The two-day inaugural celebration will center around the theme “Together for Success” and will include free and paid events and activities. Dave and Sarah Hutchinson Wengel, Hutchinson’s daughter and son-in-law, are co-chairs of the 2019 Inaugural Committee.

Governor Hutchinson reorganize state government
Governor's Office / You Tube

Before an overflow crowed in the conference room at the state Capitol, Gov. Asa Hutchinson on Wednesday unveiled his long-awaited “transformation plan” to shrink the size of the Arkansas state government from 42 to 15 agencies. It’s a proposal that has been in the making almost since he took office in early 2015.

Arkansas finance officials say the state's revenue last month remained above expectations and higher than the same month last year.

The Department of Finance and Administration on Tuesday said the state's net available revenue in September totaled $569.6 million, which is $50.7 million above the same month a year ago and $15.4 million above forecast. The state's revenue so far for the fiscal year that began July 1 is more than $1.4 billion, which is $33.4 million above forecast.

File photo: Gov. Asa Hutchinson presenting part of his Arkansas Works plan, the state's version of Medicaid expansion.
Michael Hibblen / KUAR News

Thousands of Arkansans are at risk of losing their healthcare coverage this weekend for failing to comply with a recently enacted work requirement for the state's Medicaid expansion program. The deadline is Friday at 5 p.m.

August is the third month that a work requirement has been in place for the Arkansas Works program. Enrollees who fail to report three months in a row will lose their coverage on the first day of the following month. That means those who haven't reported anything will be cut from the program on Saturday.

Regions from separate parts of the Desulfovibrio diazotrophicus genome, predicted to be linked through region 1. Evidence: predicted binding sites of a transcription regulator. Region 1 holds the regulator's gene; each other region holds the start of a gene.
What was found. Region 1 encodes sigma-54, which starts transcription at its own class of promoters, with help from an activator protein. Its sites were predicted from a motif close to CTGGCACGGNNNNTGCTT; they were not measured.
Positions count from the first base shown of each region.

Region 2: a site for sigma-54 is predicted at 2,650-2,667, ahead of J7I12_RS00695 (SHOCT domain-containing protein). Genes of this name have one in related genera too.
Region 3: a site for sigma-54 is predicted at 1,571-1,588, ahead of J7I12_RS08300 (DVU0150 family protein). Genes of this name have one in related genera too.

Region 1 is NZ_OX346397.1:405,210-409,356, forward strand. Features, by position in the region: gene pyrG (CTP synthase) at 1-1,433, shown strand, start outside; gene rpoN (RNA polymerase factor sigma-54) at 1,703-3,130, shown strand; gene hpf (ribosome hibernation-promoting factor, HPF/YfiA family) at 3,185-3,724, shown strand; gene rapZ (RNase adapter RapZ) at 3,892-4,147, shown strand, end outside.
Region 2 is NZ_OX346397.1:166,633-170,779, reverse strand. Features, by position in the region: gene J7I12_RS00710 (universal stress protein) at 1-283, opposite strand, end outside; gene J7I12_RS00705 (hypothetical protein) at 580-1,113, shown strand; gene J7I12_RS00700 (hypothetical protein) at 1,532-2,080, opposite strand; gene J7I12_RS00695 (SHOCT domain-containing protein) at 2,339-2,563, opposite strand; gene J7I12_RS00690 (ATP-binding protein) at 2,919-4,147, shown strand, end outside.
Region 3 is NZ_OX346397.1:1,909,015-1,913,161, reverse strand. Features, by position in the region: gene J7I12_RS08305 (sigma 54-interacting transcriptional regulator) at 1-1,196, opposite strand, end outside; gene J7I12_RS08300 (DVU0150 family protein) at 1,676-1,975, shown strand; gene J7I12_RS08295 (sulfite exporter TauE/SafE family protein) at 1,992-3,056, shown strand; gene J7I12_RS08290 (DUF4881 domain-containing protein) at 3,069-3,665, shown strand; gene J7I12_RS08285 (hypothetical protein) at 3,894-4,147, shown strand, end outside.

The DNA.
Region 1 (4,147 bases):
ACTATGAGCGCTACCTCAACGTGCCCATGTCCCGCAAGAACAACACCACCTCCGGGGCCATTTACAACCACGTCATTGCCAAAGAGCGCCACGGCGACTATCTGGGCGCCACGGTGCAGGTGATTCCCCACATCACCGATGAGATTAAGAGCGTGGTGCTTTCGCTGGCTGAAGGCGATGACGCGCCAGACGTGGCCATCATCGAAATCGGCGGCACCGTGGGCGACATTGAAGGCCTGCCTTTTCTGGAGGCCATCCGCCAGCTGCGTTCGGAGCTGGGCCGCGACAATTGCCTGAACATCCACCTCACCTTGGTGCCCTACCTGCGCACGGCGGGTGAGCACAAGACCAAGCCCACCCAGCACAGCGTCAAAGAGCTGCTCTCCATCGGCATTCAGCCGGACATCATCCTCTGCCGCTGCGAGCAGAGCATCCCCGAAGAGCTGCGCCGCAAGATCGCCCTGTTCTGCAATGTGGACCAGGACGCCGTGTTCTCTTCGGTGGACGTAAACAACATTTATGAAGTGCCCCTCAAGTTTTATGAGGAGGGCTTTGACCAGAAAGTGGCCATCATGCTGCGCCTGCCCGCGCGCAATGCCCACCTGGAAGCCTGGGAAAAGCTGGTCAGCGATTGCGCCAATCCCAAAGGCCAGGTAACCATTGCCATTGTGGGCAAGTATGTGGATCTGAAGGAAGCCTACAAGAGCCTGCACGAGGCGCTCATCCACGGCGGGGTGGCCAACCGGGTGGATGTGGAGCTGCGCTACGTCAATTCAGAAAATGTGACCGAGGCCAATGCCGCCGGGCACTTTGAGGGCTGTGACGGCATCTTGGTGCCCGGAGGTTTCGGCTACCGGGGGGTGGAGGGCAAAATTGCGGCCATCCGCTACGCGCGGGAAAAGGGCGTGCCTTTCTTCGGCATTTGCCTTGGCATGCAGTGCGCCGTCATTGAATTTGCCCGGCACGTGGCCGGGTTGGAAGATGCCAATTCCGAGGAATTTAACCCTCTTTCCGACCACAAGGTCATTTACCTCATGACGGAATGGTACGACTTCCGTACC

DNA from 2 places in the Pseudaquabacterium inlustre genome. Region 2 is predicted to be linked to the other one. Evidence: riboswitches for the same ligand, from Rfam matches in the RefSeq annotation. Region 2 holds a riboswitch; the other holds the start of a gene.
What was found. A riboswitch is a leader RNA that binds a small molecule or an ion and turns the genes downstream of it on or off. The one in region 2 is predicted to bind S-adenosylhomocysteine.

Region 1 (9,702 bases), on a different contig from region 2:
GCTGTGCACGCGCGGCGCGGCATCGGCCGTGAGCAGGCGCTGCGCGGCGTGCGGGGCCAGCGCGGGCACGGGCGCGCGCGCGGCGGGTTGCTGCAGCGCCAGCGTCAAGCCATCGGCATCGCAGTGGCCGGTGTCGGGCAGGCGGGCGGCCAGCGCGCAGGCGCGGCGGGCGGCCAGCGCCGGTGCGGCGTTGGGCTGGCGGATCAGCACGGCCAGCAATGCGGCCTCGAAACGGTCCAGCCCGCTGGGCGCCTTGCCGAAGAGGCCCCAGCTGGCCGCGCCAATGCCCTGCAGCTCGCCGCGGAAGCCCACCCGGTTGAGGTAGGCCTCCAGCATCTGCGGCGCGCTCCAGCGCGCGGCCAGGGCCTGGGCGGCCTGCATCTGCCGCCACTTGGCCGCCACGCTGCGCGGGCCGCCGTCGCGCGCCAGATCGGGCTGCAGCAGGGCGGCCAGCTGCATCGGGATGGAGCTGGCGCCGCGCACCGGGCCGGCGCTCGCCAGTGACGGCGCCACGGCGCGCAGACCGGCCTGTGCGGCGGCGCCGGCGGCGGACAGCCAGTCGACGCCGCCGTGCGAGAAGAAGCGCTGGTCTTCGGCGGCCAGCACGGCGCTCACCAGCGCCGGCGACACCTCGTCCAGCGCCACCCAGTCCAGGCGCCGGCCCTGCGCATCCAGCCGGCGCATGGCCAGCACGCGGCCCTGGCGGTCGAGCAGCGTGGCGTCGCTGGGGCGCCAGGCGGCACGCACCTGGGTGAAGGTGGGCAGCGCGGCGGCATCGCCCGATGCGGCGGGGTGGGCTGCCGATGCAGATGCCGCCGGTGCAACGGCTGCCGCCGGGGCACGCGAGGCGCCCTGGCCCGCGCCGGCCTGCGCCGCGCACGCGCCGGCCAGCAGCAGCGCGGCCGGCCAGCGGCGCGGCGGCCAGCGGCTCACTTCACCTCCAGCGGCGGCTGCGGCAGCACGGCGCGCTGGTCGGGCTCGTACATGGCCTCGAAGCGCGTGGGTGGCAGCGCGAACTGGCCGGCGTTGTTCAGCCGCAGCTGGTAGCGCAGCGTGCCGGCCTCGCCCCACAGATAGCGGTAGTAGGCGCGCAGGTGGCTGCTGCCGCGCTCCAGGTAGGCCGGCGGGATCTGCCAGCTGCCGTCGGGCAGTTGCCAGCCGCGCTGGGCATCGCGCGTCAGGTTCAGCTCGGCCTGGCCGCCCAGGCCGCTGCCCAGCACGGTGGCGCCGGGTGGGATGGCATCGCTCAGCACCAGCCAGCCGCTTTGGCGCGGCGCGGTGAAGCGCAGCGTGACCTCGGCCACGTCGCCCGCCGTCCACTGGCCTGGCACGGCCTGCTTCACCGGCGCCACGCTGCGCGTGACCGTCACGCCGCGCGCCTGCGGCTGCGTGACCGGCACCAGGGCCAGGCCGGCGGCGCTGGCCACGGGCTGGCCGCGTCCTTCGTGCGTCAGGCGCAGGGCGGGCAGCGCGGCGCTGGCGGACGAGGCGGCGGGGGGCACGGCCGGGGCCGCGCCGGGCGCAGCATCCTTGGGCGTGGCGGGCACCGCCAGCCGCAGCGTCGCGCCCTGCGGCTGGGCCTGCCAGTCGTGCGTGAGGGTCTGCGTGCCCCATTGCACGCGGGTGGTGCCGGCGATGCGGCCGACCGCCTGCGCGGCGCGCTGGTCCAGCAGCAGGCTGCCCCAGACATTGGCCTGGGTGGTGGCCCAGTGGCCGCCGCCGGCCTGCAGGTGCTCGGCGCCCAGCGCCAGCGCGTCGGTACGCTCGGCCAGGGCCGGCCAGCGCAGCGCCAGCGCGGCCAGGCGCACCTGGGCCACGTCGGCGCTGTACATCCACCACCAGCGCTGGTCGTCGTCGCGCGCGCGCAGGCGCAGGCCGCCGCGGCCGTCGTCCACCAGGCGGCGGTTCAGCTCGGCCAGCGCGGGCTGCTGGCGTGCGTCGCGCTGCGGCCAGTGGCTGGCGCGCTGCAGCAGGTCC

Brian Chilson / Arkansas Times

Amidst more revelations of problems tied to Arkansas’s nascent medical marijuana program, the architect of the state’s voter-approved amendment is calling for commissioners to abandon their process of scoring cultivation applications.

Attorney David Couch says the merit-based scoring system has been plagued with allegations that have rocked public confidence in the process.

Voter ID Vote photo ID
Michael Hibblen / KUAR News

Arkansas officials are appealing a judge's order blocking the state from enforcing a voter ID law nearly identical to a measure struck down as unconstitutional four years ago.

Ten Commandments
Max Brantley / Arkansas Times

A Ten Commandments monument will be installed outside Arkansas' Capitol next week, months after the original display was destroyed.

The Arkansas Secretary of State's office said it expects the new display to be installed on the morning of April 26.

The original display that was installed outside Capitol last June was destroyed less than 24 hours later. The man accused of driving his car into it apologized in 2015 for also destroying a Ten Commandments monument outside Oklahoma's Capitol.

Gov. Asa Hutchinson talking with reporters in his office at the state Capitol.
Michael Hibblen / KUAR News

Gov. Asa Hutchinson has asked the Arkansas Supreme Court to expedite an appeal of a judge’s order blocking the issuance of medical marijuana cultivation licenses. He also said Monday that President Donald Trump is ”winning on better trade deals for America” but cautioned against engaging in a trade war with China.

Speaking to reporters in his office Monday, Hutchinson said the state has no choice but to wait for the Supreme Court regarding medical marijuana cultivation licenses.